In 2014 a case went before the Family Court which saw a dispute arise over the vaccination of children. The mother held strong anti-vaccination views and was determined to not have her children vaccinated. The father did not share these views, but whilst married did not disagree “for the sake of peace in the household”.
Upon their divorce the father grew concerned by the fact that his children were not permitted to take part in extra-curricular activities at school.
The father applied for orders from the Family Court that the children be vaccinated. Expert evidence was provided to the Court. The Judge found that “there is no evidence before the Court that these particular children would be adversely affected by being vaccinated”. The Court found that the children’s unvaccinated status was leading to disadvantage. Not only did a lack of vaccination prevent the children from engaging in extracurricular activities, but it also prevented them from travel overseas, contact with extended family members, and risked poor health. It was found that it was in the best interest of the children to be vaccinated, and that the father should be able to vaccinate them.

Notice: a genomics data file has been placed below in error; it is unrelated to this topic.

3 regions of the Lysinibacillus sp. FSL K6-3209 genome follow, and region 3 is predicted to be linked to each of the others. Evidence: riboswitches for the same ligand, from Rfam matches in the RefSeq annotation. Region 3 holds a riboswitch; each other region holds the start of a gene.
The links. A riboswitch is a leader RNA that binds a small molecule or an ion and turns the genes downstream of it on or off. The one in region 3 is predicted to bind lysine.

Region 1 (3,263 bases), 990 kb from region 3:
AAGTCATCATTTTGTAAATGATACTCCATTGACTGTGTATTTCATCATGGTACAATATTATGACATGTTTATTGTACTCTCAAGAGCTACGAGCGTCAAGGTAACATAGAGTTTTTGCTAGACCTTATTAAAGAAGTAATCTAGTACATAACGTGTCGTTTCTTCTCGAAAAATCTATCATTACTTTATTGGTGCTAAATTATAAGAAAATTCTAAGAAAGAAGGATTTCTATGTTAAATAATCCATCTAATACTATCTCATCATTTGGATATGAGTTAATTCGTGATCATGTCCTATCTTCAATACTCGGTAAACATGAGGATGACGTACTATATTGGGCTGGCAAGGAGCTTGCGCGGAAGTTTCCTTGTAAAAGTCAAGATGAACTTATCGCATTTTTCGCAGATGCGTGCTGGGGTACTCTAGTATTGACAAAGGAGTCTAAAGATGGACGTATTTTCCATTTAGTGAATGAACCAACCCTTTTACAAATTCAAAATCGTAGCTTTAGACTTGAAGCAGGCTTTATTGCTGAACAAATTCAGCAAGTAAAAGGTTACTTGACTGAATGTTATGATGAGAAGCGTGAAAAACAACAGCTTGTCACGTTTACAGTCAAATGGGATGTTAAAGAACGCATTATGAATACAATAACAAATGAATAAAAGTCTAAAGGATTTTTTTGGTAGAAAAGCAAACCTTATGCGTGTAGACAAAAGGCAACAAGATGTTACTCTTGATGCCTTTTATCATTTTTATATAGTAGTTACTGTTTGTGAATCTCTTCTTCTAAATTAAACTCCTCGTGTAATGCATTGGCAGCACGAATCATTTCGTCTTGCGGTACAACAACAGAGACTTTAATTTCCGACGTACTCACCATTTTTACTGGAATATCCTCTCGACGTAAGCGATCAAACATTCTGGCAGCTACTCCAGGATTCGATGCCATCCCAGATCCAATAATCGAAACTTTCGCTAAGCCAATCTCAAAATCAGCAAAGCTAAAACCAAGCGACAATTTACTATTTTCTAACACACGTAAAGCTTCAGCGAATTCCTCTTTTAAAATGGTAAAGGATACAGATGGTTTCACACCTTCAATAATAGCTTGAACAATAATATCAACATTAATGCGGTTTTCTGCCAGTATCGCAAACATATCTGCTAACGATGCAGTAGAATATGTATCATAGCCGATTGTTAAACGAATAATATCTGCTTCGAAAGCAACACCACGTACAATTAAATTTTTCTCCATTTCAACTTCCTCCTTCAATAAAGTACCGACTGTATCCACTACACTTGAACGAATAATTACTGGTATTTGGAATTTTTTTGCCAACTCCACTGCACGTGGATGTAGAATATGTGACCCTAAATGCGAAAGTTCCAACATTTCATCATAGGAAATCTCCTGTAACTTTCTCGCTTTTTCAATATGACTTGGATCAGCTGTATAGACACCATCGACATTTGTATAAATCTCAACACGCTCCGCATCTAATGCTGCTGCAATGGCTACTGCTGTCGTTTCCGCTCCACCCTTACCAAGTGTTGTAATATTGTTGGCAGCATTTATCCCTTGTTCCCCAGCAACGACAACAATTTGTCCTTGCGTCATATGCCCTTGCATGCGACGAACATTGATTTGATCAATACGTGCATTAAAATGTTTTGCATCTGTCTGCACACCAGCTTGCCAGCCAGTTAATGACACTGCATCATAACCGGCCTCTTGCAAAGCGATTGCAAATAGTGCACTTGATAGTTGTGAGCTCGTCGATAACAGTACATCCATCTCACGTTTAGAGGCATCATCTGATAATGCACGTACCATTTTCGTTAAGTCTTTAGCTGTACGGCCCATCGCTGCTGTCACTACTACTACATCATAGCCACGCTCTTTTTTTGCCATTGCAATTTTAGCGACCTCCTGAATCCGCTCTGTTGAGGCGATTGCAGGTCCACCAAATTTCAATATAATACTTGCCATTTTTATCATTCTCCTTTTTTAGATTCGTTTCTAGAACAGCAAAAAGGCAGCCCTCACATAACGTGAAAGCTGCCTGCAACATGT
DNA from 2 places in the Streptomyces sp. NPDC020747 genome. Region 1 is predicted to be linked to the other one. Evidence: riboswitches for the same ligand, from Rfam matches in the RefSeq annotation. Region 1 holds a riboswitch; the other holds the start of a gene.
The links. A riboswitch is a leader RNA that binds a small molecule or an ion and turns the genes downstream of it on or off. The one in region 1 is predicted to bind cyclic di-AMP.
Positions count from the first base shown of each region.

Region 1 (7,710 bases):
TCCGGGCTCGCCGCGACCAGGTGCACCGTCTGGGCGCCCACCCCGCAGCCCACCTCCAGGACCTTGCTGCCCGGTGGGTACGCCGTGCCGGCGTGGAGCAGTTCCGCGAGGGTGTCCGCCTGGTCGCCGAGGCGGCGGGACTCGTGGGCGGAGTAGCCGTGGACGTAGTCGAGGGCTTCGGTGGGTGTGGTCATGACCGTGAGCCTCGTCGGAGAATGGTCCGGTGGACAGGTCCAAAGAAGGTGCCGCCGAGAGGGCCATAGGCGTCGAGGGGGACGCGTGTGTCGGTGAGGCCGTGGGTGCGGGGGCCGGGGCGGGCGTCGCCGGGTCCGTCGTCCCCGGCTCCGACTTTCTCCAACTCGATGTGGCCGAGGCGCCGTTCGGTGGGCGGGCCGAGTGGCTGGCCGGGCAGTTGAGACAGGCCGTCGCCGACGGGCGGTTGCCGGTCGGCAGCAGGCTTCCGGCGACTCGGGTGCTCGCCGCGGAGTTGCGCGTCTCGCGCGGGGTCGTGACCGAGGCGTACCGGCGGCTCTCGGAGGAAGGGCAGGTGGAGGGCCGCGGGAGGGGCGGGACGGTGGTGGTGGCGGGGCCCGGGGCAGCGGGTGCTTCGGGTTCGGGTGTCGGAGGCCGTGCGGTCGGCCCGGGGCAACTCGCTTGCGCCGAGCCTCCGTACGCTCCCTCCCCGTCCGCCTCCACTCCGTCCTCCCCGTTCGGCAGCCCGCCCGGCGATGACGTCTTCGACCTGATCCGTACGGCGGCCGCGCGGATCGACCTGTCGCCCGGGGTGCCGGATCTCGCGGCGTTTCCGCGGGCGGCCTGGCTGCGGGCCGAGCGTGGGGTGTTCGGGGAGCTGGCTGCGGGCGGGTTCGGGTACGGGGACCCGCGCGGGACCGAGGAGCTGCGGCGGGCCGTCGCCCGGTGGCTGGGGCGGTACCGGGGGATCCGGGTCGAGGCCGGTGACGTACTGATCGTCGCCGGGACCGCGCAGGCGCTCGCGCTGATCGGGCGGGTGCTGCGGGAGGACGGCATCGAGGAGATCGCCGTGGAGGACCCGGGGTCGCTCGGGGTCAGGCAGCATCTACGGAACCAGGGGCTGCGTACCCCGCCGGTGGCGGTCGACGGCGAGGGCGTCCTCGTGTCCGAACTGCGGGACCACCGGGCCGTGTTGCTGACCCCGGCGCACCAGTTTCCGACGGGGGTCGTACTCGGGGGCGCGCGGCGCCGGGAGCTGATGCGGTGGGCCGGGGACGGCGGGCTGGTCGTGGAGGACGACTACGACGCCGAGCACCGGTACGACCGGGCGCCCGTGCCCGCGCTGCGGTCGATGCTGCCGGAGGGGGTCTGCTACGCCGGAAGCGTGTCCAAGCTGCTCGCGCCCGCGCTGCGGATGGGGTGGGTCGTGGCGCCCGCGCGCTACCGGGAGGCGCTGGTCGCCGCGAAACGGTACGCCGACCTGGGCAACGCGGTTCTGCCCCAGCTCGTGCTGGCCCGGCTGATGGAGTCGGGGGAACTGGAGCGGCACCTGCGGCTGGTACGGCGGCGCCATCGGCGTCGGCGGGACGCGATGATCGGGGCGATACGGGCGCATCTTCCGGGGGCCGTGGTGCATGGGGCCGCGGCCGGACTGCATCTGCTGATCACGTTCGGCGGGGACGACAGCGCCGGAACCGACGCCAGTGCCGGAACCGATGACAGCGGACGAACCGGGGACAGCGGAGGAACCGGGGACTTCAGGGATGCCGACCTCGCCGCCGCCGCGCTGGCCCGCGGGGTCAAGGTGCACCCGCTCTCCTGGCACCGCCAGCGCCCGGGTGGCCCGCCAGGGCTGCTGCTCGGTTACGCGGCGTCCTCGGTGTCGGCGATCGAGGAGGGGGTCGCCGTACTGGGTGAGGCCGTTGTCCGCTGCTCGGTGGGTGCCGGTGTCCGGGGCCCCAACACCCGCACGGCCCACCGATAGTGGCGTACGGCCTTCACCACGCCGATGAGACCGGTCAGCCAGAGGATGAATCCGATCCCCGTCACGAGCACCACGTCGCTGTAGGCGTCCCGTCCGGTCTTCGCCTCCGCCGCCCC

The Family Court will always make decisions in the best interest of the child. When it comes to vaccinations, the Family Court has favoured the view that the vaccination of children is in their best interest. While the debate over health benefits of vaccinations is undoubtedly settled in favour of their use, disputes over the best interest of a child are complex matters which often involve a range of conflicting interests. Qualified legal advice is essential to achieving an effective outcome.